The Updated Case C Projections estimated revenues of $314 million, a new record for yearly revenues (in 2016 and 2015 Gigamon brought in $311 million and $222 million, respectively). Id.; Proxy Statement at 58. Additionally, the Updated Case C Projections also assumed record-setting revenues for Q4 2017of $96.105M, which was $11 million higher than Gigamon's prior best quarter. Id.[4] Given that the Updated Case C Projections still predicted a record setting fiscal year and fourth quarter, the Updated Case C Projections cannot be said to be objectively false in light of the May 3, 2018 press release.

Id. at 20-21. I also held that:

The optimistic statements by the Gigamon defendants between January 10 and August 8, 2017 neither support Golub's claim of objective falsity with regards to the Updated Case C Projections nor show that the Gigamon Defendants secretly believed that the Case B Projections were correct. Compl. at ¶¶ 50-69, 74-75, 78, 85, 90-97, 99-100, 106. These statements were made before what Gigamon acknowledged was a surprisingly poor Q3 2017. The Proxy Statement explains that management adjusted its projections in response. Compl. at ¶ 111; Proxy Statement at 42. It is of no help to Golub that the board changed its projections after its optimism that Q2 2017 would create a glide path to market growth rate in the second half of the year was shown to be unwarranted after a disappointing Q3 2017. See Trahan v. Interactive Intelligence Grp., Inc., 308 F.Supp.3d 977, 991 (S.D. Ind. 2018) (rejecting argument that forecasts in proxy were false because they were “not commensurate with” defendants' prior, more hopeful and optimistic statements).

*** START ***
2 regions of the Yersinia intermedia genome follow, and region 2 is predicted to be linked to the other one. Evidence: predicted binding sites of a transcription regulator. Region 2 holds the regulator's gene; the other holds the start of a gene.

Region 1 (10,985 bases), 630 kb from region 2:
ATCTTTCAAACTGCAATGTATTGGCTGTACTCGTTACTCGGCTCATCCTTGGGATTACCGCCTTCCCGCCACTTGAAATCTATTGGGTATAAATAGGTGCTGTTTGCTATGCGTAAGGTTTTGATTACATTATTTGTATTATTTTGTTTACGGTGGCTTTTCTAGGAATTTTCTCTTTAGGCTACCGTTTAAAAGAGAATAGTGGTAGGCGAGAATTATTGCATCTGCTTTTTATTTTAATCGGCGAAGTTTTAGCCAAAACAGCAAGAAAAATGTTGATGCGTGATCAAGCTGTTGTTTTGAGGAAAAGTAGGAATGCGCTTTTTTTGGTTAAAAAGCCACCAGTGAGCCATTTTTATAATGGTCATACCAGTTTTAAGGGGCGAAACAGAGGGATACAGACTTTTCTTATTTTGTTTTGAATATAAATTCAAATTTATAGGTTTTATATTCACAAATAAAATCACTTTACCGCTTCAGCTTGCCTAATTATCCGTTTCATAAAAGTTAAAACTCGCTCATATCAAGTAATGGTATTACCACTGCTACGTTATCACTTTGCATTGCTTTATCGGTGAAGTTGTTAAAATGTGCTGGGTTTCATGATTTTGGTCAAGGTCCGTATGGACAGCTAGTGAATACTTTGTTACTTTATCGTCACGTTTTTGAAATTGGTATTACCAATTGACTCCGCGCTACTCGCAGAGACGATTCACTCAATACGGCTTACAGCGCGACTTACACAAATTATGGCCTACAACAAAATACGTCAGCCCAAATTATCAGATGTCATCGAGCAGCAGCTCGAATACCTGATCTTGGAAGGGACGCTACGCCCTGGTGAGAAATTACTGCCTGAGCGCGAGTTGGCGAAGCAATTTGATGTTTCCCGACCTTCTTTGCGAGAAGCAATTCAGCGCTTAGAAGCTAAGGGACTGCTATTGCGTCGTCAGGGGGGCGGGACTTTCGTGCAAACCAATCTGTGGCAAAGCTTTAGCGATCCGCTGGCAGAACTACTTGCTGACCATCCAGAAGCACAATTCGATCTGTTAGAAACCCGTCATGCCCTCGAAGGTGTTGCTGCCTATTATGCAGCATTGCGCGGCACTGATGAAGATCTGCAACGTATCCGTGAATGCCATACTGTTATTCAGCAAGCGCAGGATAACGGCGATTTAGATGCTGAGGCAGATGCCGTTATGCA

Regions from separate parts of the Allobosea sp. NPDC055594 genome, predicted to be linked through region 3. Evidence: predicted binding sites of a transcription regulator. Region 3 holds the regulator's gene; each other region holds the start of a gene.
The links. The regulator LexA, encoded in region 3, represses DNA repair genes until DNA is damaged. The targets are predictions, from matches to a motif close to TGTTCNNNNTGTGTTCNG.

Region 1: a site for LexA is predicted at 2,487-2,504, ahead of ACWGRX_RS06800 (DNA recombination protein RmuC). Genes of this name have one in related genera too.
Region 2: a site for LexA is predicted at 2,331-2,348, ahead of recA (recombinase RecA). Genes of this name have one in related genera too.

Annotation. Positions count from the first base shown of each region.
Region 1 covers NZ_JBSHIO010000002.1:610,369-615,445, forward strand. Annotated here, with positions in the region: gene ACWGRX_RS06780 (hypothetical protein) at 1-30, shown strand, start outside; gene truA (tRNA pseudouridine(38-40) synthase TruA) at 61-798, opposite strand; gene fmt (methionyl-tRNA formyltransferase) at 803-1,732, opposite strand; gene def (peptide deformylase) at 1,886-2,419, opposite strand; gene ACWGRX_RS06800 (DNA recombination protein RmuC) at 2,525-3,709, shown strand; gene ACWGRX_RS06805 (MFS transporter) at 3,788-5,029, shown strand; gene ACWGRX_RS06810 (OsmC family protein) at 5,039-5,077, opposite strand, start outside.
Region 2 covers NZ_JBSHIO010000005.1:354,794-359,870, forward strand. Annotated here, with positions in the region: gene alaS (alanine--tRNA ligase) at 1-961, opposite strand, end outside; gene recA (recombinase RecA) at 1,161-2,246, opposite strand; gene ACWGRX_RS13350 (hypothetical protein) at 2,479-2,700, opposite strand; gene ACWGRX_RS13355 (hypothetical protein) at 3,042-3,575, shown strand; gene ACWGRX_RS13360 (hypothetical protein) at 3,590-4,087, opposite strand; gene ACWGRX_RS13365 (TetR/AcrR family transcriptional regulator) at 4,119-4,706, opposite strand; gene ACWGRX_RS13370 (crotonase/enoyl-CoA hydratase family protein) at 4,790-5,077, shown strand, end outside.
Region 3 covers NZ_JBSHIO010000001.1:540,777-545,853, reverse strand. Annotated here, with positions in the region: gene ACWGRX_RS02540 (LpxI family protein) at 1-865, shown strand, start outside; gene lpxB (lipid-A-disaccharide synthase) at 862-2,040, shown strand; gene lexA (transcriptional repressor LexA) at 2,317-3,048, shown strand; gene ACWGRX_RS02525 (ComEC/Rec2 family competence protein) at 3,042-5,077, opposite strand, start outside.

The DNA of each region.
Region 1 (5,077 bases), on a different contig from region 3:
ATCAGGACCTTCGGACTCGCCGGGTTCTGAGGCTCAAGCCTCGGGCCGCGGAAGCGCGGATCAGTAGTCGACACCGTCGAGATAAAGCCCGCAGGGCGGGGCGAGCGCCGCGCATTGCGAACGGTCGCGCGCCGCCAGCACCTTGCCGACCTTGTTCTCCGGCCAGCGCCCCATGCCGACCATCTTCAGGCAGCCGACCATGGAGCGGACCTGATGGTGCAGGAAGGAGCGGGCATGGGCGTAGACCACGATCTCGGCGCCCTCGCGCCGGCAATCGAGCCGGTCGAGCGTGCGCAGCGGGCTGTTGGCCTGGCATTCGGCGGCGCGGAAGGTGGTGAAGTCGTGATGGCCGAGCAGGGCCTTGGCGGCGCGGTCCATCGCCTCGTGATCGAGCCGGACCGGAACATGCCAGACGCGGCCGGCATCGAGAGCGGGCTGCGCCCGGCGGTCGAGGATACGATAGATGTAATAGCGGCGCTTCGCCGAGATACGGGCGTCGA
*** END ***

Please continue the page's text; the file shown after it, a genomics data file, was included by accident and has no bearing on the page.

Golub has failed to show objective falsity with particularized facts that “directly contradict” or are “necessarily inconsistent with” the Updated Case C Projections. In re Read-Rite Corp., 335 F.3d 843, 848 (9th Cir. 2003), abrogated on other grounds as recognized in S. Ferry, L.P. No. 2 v. Killinger, 542 F.3d 776, 782-84 (9th Cir. 2008).

Id. at 21-22.

         Third, I found that the failure to include the refreshed Case B projections was not a material omission because: (i) they were not relied upon by the Board; (ii) the “older long-term projections had been regularly communicated to investors and analysts in quarterly earning calls” and their materiality was dubious; and (iii) the Proxy Statement described in detail when and why the Board updated the Case C Projections. Id. at 22. Finally, because Golub failed to allege ...


Buy This Entire Record For $7.95

Download the entire decision to receive the complete text, official citation,
docket number, dissents and concurrences, and footnotes for this case.

Learn more about what you receive with purchase of this case.